Kitsch Is In According to Fashion Week

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It wasn’t too long ago when kitsch was no longer considered … well, kitsch. The sweater vests of ’90s sitcoms’ past were reintroduced as TikTok’s fashion emblem; clunky acrylic rings (or the elevated sister accessory of gum ball machine trinkets) turned into joyous and nostalgic must-haves; and cardigans crocheted in a puzzle of color (much like the J.W. Anderson one iconized by Harry Styles) brought a sense of comfortability and wholesomeness to trends.

Then fashion week only added fuel to the kitsch agenda. Amongst some of the tidiness and expected construction, some brands brought a sense of panache. From Coach, Molly Goddard, and Sandy Liang’s subdued integration to the louder interpretations seen at Vivienne Westwood, Chloé, Marine Serre, Collina Strada, and Anna Sui, kitsch, in all of its fashionably bizarre, outdated nature, was a trend to tab.

Anna Sui’s Fall 2021 Ready-to-Wear collection was a psychedelic trip for the eyes. Swirling in color and trippy prints the lineup was reminiscent of ’60’s and ’70’s music alongside escapism – perhaps it was the kind of freedom most noted in those decades. Cow print (which has grazed the fashion world with unexpected popularity) was splashed onto overcoats, soft bucket hats, ankle boots, and pinafores for a western Bohemian mood. Meanwhile, the chevron and stripes seen with the cow print, the pastel macrame knit paired with lingerie leggings, and the different florals worn together, all somehow created a cohesive look.

Hillary Taymour of Collina Strada wasn’t one to stray away from kitsch either, her collections often relying on electric patterns and layering. Some of looks for her Fall 2021 Ready-to-Wear collection were heavy in tie-dye, doodled flowers, patchwork, and watercolor, while others incorporated animal print and tropical florals. But for most of the collection, all of these elements were combined in multiple ways, posing as the vogue version of math probabilities.

The same goes for Vivienne Westwood, where jacket-trouser sets, tube tops, oversized tee shirts, coats, jumpsuits, and ties were plastered with a 1700s François Boucher painting. And alongside those romantic pieces, check, tartan, and stripes were casually thrown together in a styling that resembled the spunk of the ’80s. At first glance, it all seemed like a dizzying kaleidoscope of style, but at a closer look it was a collection filled with surprisingly sensible fun.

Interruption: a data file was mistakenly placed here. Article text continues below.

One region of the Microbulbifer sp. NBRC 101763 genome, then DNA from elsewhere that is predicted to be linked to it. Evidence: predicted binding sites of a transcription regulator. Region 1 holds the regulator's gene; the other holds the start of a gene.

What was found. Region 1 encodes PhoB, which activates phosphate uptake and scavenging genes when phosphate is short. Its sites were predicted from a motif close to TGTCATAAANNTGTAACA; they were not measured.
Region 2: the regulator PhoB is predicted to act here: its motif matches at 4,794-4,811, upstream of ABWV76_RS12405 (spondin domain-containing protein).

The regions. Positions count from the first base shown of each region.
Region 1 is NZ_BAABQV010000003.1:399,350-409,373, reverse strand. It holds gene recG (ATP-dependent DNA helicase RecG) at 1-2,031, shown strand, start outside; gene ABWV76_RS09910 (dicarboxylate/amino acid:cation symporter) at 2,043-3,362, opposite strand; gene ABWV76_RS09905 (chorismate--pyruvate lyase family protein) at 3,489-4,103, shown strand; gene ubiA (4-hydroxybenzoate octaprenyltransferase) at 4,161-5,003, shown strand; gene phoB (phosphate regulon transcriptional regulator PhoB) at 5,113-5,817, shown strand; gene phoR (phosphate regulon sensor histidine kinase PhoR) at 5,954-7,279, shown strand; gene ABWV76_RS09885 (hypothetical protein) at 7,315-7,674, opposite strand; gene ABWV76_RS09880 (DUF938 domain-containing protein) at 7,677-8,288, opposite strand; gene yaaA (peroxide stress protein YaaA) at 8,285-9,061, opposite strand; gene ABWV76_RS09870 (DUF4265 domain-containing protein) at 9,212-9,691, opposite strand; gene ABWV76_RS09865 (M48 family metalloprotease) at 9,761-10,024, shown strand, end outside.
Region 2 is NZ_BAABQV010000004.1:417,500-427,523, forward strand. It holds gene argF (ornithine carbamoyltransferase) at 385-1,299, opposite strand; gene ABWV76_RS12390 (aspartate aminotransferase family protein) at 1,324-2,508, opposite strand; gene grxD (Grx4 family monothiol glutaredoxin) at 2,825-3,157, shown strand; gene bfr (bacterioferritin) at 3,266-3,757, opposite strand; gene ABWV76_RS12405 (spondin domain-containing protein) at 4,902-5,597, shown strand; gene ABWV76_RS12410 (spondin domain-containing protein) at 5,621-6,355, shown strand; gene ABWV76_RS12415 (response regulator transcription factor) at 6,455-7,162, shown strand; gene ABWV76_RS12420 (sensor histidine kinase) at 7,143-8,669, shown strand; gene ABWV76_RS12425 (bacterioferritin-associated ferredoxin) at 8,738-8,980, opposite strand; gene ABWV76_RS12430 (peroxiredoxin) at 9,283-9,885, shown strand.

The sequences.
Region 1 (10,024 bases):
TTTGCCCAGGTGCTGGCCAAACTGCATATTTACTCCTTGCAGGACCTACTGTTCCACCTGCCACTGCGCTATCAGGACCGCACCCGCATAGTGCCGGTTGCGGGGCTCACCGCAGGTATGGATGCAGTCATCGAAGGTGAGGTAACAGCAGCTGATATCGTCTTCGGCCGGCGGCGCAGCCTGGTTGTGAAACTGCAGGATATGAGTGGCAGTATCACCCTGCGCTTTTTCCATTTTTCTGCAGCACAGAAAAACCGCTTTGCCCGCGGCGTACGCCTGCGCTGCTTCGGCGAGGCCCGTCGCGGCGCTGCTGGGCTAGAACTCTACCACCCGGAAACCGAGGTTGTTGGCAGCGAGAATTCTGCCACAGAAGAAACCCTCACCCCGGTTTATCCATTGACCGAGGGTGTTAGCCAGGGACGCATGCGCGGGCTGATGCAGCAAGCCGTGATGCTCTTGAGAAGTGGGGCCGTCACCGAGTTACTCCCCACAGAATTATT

Kitsch was spotted in the form of patchwork too. At Marine Serre the logo-mania so loved at at the brand was worn with pattern blocked plaids and collages filled with cheetah prints, Hawaiian shirt florals, geometric designs, and Fair Isles sweater vests. At Chloé, stark pattern couplings like zigzag with hearts and florals and petite horses with stripes covered puffer coats.

Some collections stayed close to home though, choosing more down to earth looks over avant-garde and formal, which aligned with the continuing lockdowns and humble abode lifestyles around the world.

At Coach, celebrities and models across the board posed in abundant patterns and piece layering – turtlenecks under dresses and skirts over trousers, plaid collar button-ups peaking out of sweaters, and cardigans under blazers. But it wasn’t just the compiled vision that completed the kitsch looks. Cartoon animals, bucolic scenes (mushrooms, flowers, and forests), and vintage emblems were printed onto knits, pinned onto cardigans outwear, and collaged onto sweater vests, creating a folky, old school look. Just think your grandparents’ wardrobe, but reimagined.

Molly Goddard and Sandy Liang rode the same wavelength when it came to Fair Isle knits; the former stayed true to the pattern’s tropes while the latter wove in softer tulips, daises, and bows. Yet the two separated ways when it came to accessories, Sandy Liang’s minimalism differing from Molly Goddard’s clashing striped scarves and crossed diamond socks and dimensional ruffle bags.

Throwing on quirky cardigans may seem more feasible (and comfortable) than practicing exuberant layering. But whichever level of kitsch you choose, it’s a trend that will have you putting your moodboard all into one look.

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createdAt:Mon, 22 Mar 2021 13:49:04 +0000
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